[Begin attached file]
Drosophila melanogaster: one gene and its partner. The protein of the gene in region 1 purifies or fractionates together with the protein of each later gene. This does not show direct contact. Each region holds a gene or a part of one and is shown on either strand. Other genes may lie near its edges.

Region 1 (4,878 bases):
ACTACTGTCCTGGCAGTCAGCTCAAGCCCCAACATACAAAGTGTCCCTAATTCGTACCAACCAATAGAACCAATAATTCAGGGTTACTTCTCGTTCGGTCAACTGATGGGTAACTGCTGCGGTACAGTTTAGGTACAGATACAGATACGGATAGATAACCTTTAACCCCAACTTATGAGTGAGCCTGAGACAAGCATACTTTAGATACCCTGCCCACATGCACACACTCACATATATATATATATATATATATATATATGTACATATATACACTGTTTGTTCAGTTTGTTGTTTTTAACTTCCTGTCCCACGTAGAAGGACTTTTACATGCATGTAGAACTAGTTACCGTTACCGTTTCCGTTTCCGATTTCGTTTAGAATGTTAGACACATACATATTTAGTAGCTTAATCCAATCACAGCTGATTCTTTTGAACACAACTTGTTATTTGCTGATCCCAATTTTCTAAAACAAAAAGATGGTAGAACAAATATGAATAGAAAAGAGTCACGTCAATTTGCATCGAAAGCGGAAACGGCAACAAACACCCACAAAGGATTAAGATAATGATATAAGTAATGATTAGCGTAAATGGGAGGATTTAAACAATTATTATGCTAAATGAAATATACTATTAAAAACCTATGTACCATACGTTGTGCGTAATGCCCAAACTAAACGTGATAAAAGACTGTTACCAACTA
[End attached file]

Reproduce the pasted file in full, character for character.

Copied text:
Drosophila melanogaster: one gene and its partner. The protein of the gene in region 1 purifies or fractionates together with the protein of each later gene. This does not show direct contact. Each region holds a gene or a part of one and is shown on either strand. Other genes may lie near its edges.

Region 1 (4,878 bases):
ACTACTGTCCTGGCAGTCAGCTCAAGCCCCAACATACAAAGTGTCCCTAATTCGTACCAACCAATAGAACCAATAATTCAGGGTTACTTCTCGTTCGGTCAACTGATGGGTAACTGCTGCGGTACAGTTTAGGTACAGATACAGATACGGATAGATAACCTTTAACCCCAACTTATGAGTGAGCCTGAGACAAGCATACTTTAGATACCCTGCCCACATGCACACACTCACATATATATATATATATATATATATATATGTACATATATACACTGTTTGTTCAGTTTGTTGTTTTTAACTTCCTGTCCCACGTAGAAGGACTTTTACATGCATGTAGAACTAGTTACCGTTACCGTTTCCGTTTCCGATTTCGTTTAGAATGTTAGACACATACATATTTAGTAGCTTAATCCAATCACAGCTGATTCTTTTGAACACAACTTGTTATTTGCTGATCCCAATTTTCTAAAACAAAAAGATGGTAGAACAAATATGAATAGAAAAGAGTCACGTCAATTTGCATCGAAAGCGGAAACGGCAACAAACACCCACAAAGGATTAAGATAATGATATAAGTAATGATTAGCGTAAATGGGAGGATTTAAACAATTATTATGCTAAATGAAATATACTATTAAAAACCTATGTACCATACGTTGTGCGTAATGCCCAAACTAAACGTGATAAAAGACTGTTACCAACTA